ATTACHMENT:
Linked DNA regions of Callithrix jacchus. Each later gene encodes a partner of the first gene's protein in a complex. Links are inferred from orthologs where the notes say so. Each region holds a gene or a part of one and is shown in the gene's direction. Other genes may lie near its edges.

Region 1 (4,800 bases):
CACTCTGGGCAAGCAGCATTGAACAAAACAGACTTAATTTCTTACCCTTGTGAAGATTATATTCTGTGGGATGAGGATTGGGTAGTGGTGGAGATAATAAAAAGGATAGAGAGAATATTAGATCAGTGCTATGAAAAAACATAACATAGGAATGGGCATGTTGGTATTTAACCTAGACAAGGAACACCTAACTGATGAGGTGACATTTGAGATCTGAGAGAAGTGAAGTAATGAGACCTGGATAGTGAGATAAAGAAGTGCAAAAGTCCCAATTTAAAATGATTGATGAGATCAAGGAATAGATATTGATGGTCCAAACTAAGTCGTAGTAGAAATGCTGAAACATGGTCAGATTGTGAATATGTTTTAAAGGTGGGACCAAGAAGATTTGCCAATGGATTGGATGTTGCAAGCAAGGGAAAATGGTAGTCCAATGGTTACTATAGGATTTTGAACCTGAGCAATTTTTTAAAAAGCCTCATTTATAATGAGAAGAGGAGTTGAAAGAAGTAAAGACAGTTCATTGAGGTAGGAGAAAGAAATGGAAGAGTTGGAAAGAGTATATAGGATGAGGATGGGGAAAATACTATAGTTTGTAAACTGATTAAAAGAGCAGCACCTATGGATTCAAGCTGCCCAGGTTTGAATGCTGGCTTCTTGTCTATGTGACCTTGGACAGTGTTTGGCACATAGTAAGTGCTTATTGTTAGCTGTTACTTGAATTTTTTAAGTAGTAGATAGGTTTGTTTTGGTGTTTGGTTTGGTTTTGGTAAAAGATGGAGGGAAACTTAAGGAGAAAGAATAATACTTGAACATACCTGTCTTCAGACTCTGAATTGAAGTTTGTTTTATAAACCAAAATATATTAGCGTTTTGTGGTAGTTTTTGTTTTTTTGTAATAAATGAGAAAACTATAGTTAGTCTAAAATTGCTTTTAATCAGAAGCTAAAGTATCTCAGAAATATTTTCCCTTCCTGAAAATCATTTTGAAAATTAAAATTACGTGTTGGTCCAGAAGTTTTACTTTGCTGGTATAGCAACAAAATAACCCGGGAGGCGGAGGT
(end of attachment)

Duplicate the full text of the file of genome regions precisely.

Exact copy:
Linked DNA regions of Callithrix jacchus. Each later gene encodes a partner of the first gene's protein in a complex. Links are inferred from orthologs where the notes say so. Each region holds a gene or a part of one and is shown in the gene's direction. Other genes may lie near its edges.

Region 1 (4,800 bases):
CACTCTGGGCAAGCAGCATTGAACAAAACAGACTTAATTTCTTACCCTTGTGAAGATTATATTCTGTGGGATGAGGATTGGGTAGTGGTGGAGATAATAAAAAGGATAGAGAGAATATTAGATCAGTGCTATGAAAAAACATAACATAGGAATGGGCATGTTGGTATTTAACCTAGACAAGGAACACCTAACTGATGAGGTGACATTTGAGATCTGAGAGAAGTGAAGTAATGAGACCTGGATAGTGAGATAAAGAAGTGCAAAAGTCCCAATTTAAAATGATTGATGAGATCAAGGAATAGATATTGATGGTCCAAACTAAGTCGTAGTAGAAATGCTGAAACATGGTCAGATTGTGAATATGTTTTAAAGGTGGGACCAAGAAGATTTGCCAATGGATTGGATGTTGCAAGCAAGGGAAAATGGTAGTCCAATGGTTACTATAGGATTTTGAACCTGAGCAATTTTTTAAAAAGCCTCATTTATAATGAGAAGAGGAGTTGAAAGAAGTAAAGACAGTTCATTGAGGTAGGAGAAAGAAATGGAAGAGTTGGAAAGAGTATATAGGATGAGGATGGGGAAAATACTATAGTTTGTAAACTGATTAAAAGAGCAGCACCTATGGATTCAAGCTGCCCAGGTTTGAATGCTGGCTTCTTGTCTATGTGACCTTGGACAGTGTTTGGCACATAGTAAGTGCTTATTGTTAGCTGTTACTTGAATTTTTTAAGTAGTAGATAGGTTTGTTTTGGTGTTTGGTTTGGTTTTGGTAAAAGATGGAGGGAAACTTAAGGAGAAAGAATAATACTTGAACATACCTGTCTTCAGACTCTGAATTGAAGTTTGTTTTATAAACCAAAATATATTAGCGTTTTGTGGTAGTTTTTGTTTTTTTGTAATAAATGAGAAAACTATAGTTAGTCTAAAATTGCTTTTAATCAGAAGCTAAAGTATCTCAGAAATATTTTCCCTTCCTGAAAATCATTTTGAAAATTAAAATTACGTGTTGGTCCAGAAGTTTTACTTTGCTGGTATAGCAACAAAATAACCCGGGAGGCGGAGGT